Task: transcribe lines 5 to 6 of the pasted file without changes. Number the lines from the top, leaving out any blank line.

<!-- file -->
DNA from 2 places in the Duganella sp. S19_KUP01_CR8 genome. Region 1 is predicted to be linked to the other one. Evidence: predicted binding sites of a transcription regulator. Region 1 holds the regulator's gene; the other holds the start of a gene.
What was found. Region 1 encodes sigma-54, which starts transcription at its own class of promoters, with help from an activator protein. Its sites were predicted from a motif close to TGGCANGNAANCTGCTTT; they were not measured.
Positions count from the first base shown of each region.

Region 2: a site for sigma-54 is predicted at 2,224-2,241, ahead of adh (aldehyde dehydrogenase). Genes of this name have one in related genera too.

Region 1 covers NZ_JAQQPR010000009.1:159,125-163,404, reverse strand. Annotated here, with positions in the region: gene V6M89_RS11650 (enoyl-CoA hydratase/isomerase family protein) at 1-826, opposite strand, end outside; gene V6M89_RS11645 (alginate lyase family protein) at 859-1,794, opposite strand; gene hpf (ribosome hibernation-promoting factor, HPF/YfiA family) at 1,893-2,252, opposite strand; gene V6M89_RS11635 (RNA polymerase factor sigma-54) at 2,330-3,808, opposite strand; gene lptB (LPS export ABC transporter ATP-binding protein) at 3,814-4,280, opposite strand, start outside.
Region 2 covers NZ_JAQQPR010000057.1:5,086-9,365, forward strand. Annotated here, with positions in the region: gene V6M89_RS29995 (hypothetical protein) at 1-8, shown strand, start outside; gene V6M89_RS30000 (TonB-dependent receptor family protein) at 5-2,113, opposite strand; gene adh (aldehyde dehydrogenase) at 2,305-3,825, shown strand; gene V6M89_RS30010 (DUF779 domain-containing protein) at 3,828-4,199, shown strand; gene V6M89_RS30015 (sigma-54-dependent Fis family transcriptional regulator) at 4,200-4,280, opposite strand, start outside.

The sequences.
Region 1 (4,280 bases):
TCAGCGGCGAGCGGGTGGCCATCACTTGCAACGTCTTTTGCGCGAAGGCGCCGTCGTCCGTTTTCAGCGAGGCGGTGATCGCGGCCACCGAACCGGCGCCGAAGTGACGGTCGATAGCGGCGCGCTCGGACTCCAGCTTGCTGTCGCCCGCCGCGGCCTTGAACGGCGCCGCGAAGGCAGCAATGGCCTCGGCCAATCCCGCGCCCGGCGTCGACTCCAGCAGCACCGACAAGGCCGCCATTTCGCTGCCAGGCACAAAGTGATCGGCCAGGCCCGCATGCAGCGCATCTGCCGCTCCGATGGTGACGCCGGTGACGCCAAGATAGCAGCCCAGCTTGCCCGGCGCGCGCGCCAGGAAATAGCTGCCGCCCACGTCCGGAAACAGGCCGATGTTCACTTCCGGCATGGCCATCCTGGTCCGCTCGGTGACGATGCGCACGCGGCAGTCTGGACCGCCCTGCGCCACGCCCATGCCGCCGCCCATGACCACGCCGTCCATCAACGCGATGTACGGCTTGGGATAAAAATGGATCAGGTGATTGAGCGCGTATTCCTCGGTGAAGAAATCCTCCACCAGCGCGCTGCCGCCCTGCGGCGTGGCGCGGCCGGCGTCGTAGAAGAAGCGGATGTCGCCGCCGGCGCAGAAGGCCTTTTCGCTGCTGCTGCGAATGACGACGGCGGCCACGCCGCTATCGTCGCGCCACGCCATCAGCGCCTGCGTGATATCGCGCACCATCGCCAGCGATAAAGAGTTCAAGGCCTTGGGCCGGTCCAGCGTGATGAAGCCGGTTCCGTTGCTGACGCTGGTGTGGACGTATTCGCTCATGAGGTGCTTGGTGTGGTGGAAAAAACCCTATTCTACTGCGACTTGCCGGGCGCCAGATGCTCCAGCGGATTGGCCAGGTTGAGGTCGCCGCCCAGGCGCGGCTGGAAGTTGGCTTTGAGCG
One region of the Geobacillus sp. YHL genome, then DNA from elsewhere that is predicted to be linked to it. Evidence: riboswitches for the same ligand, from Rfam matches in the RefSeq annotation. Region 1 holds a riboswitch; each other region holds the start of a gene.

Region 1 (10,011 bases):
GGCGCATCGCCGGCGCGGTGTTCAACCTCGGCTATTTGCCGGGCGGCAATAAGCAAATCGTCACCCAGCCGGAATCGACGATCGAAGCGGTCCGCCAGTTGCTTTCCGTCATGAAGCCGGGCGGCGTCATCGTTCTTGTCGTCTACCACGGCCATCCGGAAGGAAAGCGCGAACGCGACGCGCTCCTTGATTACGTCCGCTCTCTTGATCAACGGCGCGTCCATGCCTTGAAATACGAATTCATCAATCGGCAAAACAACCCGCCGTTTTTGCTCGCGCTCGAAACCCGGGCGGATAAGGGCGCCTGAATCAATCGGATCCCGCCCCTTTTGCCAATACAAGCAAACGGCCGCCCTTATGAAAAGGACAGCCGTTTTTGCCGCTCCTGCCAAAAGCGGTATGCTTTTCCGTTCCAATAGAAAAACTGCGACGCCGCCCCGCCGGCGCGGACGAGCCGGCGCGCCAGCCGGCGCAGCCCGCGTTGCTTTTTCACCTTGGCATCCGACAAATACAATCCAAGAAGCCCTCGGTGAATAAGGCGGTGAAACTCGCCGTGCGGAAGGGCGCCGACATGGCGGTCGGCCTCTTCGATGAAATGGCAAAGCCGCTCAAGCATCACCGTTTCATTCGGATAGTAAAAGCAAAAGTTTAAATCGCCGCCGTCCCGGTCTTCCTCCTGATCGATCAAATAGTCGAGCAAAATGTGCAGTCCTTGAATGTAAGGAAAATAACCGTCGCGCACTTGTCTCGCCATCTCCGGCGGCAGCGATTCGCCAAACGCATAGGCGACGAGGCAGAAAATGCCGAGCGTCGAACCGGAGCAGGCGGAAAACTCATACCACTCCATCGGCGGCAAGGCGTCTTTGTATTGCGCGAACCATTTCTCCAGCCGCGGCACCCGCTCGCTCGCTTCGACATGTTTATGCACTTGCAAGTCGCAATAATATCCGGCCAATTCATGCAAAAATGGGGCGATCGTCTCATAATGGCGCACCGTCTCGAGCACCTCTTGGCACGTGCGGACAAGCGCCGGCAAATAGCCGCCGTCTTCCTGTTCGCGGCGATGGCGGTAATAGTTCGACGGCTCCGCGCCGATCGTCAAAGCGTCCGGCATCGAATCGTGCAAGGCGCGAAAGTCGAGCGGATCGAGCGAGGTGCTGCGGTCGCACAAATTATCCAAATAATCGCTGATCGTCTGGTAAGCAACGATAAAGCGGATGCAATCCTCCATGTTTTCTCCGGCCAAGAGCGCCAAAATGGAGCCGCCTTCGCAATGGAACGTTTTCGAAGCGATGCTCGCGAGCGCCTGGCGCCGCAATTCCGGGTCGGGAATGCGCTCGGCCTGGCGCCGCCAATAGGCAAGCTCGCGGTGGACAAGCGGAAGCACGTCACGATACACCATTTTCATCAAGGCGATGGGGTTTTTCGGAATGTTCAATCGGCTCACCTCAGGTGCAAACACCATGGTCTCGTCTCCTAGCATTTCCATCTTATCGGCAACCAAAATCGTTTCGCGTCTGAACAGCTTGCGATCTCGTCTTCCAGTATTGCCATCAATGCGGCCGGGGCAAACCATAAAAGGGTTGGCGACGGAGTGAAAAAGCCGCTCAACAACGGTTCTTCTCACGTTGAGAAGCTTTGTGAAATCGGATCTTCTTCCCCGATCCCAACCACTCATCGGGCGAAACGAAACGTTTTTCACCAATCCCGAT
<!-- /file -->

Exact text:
Region 1 covers NZ_JAQQPR010000009.1:159,125-163,404, reverse strand. Annotated here, with positions in the region: gene V6M89_RS11650 (enoyl-CoA hydratase/isomerase family protein) at 1-826, opposite strand, end outside; gene V6M89_RS11645 (alginate lyase family protein) at 859-1,794, opposite strand; gene hpf (ribosome hibernation-promoting factor, HPF/YfiA family) at 1,893-2,252, opposite strand; gene V6M89_RS11635 (RNA polymerase factor sigma-54) at 2,330-3,808, opposite strand; gene lptB (LPS export ABC transporter ATP-binding protein) at 3,814-4,280, opposite strand, start outside.
Region 2 covers NZ_JAQQPR010000057.1:5,086-9,365, forward strand. Annotated here, with positions in the region: gene V6M89_RS29995 (hypothetical protein) at 1-8, shown strand, start outside; gene V6M89_RS30000 (TonB-dependent receptor family protein) at 5-2,113, opposite strand; gene adh (aldehyde dehydrogenase) at 2,305-3,825, shown strand; gene V6M89_RS30010 (DUF779 domain-containing protein) at 3,828-4,199, shown strand; gene V6M89_RS30015 (sigma-54-dependent Fis family transcriptional regulator) at 4,200-4,280, opposite strand, start outside.